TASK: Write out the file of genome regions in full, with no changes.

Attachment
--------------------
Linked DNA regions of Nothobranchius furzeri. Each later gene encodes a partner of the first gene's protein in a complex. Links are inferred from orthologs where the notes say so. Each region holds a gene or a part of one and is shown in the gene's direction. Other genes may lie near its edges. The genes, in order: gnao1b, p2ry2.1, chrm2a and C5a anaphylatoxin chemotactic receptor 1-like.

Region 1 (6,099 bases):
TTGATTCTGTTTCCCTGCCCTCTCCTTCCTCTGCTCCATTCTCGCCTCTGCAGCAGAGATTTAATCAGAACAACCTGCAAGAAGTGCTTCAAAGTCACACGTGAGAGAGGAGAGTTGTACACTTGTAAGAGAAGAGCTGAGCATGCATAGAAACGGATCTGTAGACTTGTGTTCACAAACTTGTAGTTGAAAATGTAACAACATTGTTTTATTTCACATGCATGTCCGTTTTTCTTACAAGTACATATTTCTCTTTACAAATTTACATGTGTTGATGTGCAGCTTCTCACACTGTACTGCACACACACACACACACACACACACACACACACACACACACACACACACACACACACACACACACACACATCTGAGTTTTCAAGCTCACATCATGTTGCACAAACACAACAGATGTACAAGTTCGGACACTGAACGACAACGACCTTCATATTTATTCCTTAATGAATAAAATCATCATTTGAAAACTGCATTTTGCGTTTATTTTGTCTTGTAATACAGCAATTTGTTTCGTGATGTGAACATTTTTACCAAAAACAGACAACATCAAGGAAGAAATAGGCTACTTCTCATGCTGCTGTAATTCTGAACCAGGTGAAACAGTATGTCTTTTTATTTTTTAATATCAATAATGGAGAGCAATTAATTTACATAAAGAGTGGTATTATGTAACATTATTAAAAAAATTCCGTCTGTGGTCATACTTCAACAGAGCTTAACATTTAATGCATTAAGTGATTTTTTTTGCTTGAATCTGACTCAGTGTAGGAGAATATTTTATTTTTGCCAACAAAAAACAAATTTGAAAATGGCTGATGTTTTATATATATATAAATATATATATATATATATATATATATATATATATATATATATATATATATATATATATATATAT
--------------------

Linked DNA regions of Nothobranchius furzeri. Each later gene encodes a partner of the first gene's protein in a complex. Links are inferred from orthologs where the notes say so. Each region holds a gene or a part of one and is shown in the gene's direction. Other genes may lie near its edges. The genes, in order: gnao1b, p2ry2.1, chrm2a and C5a anaphylatoxin chemotactic receptor 1-like.

Region 1 (6,099 bases):
TTGATTCTGTTTCCCTGCCCTCTCCTTCCTCTGCTCCATTCTCGCCTCTGCAGCAGAGATTTAATCAGAACAACCTGCAAGAAGTGCTTCAAAGTCACACGTGAGAGAGGAGAGTTGTACACTTGTAAGAGAAGAGCTGAGCATGCATAGAAACGGATCTGTAGACTTGTGTTCACAAACTTGTAGTTGAAAATGTAACAACATTGTTTTATTTCACATGCATGTCCGTTTTTCTTACAAGTACATATTTCTCTTTACAAATTTACATGTGTTGATGTGCAGCTTCTCACACTGTACTGCACACACACACACACACACACACACACACACACACACACACACACACACACACACACACACACACACACATCTGAGTTTTCAAGCTCACATCATGTTGCACAAACACAACAGATGTACAAGTTCGGACACTGAACGACAACGACCTTCATATTTATTCCTTAATGAATAAAATCATCATTTGAAAACTGCATTTTGCGTTTATTTTGTCTTGTAATACAGCAATTTGTTTCGTGATGTGAACATTTTTACCAAAAACAGACAACATCAAGGAAGAAATAGGCTACTTCTCATGCTGCTGTAATTCTGAACCAGGTGAAACAGTATGTCTTTTTATTTTTTAATATCAATAATGGAGAGCAATTAATTTACATAAAGAGTGGTATTATGTAACATTATTAAAAAAATTCCGTCTGTGGTCATACTTCAACAGAGCTTAACATTTAATGCATTAAGTGATTTTTTTTGCTTGAATCTGACTCAGTGTAGGAGAATATTTTATTTTTGCCAACAAAAAACAAATTTGAAAATGGCTGATGTTTTATATATATATAAATATATATATATATATATATATATATATATATATATATATATATATATATATATATATATATAT